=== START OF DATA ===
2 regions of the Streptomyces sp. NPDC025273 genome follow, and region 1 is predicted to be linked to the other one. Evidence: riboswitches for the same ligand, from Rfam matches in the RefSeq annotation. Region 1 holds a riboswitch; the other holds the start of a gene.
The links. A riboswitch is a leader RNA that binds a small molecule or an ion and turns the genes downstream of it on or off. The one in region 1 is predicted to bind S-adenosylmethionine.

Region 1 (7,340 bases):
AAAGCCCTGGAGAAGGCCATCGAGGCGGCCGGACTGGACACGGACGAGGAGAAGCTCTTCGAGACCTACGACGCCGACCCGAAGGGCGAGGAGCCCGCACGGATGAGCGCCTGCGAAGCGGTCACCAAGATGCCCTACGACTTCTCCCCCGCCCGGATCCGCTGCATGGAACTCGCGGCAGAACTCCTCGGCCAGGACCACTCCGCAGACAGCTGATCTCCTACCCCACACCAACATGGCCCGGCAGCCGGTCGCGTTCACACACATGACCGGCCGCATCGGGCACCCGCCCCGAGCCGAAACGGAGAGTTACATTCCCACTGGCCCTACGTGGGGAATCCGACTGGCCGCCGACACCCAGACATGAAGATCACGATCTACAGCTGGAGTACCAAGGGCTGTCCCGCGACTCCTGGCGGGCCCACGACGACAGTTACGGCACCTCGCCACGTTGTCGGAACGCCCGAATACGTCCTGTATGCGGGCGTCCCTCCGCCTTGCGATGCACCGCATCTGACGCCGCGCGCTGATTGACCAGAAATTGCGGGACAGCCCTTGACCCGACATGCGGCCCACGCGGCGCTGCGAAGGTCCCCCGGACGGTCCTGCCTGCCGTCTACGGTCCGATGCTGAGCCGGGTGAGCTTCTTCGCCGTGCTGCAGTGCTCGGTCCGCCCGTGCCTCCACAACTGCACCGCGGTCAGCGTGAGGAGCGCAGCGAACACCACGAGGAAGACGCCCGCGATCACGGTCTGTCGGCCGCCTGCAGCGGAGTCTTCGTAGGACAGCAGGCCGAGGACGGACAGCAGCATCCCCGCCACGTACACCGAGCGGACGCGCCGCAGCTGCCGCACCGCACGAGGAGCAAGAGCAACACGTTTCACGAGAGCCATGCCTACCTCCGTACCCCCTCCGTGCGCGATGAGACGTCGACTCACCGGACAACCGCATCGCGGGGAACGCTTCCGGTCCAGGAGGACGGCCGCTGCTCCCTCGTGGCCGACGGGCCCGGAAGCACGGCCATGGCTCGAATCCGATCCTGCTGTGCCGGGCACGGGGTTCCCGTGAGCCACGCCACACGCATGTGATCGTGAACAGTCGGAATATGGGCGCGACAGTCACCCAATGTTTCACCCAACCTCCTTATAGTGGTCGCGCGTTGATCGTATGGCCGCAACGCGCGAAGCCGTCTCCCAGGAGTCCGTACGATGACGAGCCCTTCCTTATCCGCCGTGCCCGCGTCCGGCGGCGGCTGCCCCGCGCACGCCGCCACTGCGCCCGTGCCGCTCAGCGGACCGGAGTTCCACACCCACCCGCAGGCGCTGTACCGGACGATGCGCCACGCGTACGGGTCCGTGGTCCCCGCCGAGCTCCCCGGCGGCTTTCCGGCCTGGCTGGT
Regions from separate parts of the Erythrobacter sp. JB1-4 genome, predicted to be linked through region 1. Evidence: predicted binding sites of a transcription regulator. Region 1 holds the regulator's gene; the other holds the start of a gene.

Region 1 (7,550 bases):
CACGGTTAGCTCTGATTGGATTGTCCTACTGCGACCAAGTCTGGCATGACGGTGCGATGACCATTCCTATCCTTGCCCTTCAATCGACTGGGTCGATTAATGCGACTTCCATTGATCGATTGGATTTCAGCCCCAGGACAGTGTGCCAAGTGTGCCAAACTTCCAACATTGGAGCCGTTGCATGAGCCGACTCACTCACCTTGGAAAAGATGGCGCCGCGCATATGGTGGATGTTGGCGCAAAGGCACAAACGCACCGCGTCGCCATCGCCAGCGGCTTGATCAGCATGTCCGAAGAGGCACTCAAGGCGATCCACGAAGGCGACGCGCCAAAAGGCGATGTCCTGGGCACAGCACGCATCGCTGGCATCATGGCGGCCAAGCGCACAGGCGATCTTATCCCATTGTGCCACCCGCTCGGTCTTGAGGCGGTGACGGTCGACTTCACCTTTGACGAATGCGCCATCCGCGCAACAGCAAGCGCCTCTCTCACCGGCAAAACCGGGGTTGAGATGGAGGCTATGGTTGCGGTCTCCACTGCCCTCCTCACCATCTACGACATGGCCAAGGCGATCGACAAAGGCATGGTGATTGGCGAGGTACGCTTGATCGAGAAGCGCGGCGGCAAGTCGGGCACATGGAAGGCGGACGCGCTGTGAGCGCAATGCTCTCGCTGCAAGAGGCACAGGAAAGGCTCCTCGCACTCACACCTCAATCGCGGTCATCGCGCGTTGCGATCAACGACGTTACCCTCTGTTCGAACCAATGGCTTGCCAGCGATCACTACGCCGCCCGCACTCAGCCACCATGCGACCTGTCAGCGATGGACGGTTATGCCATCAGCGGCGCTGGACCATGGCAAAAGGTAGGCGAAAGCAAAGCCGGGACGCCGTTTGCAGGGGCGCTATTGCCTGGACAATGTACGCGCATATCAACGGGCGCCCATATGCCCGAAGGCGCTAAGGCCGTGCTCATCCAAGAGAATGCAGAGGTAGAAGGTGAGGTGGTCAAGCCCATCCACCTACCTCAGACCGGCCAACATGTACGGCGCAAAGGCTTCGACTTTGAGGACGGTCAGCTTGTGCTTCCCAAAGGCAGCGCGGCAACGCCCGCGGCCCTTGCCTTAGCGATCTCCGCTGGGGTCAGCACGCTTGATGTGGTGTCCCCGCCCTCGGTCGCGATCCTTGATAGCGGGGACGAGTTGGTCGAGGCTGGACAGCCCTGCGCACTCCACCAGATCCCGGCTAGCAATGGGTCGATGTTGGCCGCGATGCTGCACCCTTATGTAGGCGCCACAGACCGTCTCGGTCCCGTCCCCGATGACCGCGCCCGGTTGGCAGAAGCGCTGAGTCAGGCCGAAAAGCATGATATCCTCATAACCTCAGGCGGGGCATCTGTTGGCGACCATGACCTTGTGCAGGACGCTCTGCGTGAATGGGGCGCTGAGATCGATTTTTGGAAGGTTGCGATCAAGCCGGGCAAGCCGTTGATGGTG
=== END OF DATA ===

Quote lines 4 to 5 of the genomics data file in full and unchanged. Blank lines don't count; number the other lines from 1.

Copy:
AAAGCCCTGGAGAAGGCCATCGAGGCGGCCGGACTGGACACGGACGAGGAGAAGCTCTTCGAGACCTACGACGCCGACCCGAAGGGCGAGGAGCCCGCACGGATGAGCGCCTGCGAAGCGGTCACCAAGATGCCCTACGACTTCTCCCCCGCCCGGATCCGCTGCATGGAACTCGCGGCAGAACTCCTCGGCCAGGACCACTCCGCAGACAGCTGATCTCCTACCCCACACCAACATGGCCCGGCAGCCGGTCGCGTTCACACACATGACCGGCCGCATCGGGCACCCGCCCCGAGCCGAAACGGAGAGTTACATTCCCACTGGCCCTACGTGGGGAATCCGACTGGCCGCCGACACCCAGACATGAAGATCACGATCTACAGCTGGAGTACCAAGGGCTGTCCCGCGACTCCTGGCGGGCCCACGACGACAGTTACGGCACCTCGCCACGTTGTCGGAACGCCCGAATACGTCCTGTATGCGGGCGTCCCTCCGCCTTGCGATGCACCGCATCTGACGCCGCGCGCTGATTGACCAGAAATTGCGGGACAGCCCTTGACCCGACATGCGGCCCACGCGGCGCTGCGAAGGTCCCCCGGACGGTCCTGCCTGCCGTCTACGGTCCGATGCTGAGCCGGGTGAGCTTCTTCGCCGTGCTGCAGTGCTCGGTCCGCCCGTGCCTCCACAACTGCACCGCGGTCAGCGTGAGGAGCGCAGCGAACACCACGAGGAAGACGCCCGCGATCACGGTCTGTCGGCCGCCTGCAGCGGAGTCTTCGTAGGACAGCAGGCCGAGGACGGACAGCAGCATCCCCGCCACGTACACCGAGCGGACGCGCCGCAGCTGCCGCACCGCACGAGGAGCAAGAGCAACACGTTTCACGAGAGCCATGCCTACCTCCGTACCCCCTCCGTGCGCGATGAGACGTCGACTCACCGGACAACCGCATCGCGGGGAACGCTTCCGGTCCAGGAGGACGGCCGCTGCTCCCTCGTGGCCGACGGGCCCGGAAGCACGGCCATGGCTCGAATCCGATCCTGCTGTGCCGGGCACGGGGTTCCCGTGAGCCACGCCACACGCATGTGATCGTGAACAGTCGGAATATGGGCGCGACAGTCACCCAATGTTTCACCCAACCTCCTTATAGTGGTCGCGCGTTGATCGTATGGCCGCAACGCGCGAAGCCGTCTCCCAGGAGTCCGTACGATGACGAGCCCTTCCTTATCCGCCGTGCCCGCGTCCGGCGGCGGCTGCCCCGCGCACGCCGCCACTGCGCCCGTGCCGCTCAGCGGACCGGAGTTCCACACCCACCCGCAGGCGCTGTACCGGACGATGCGCCACGCGTACGGGTCCGTGGTCCCCGCCGAGCTCCCCGGCGGCTTTCCGGCCTGGCTGGT
Regions from separate parts of the Erythrobacter sp. JB1-4 genome, predicted to be linked through region 1. Evidence: predicted binding sites of a transcription regulator. Region 1 holds the regulator's gene; the other holds the start of a gene.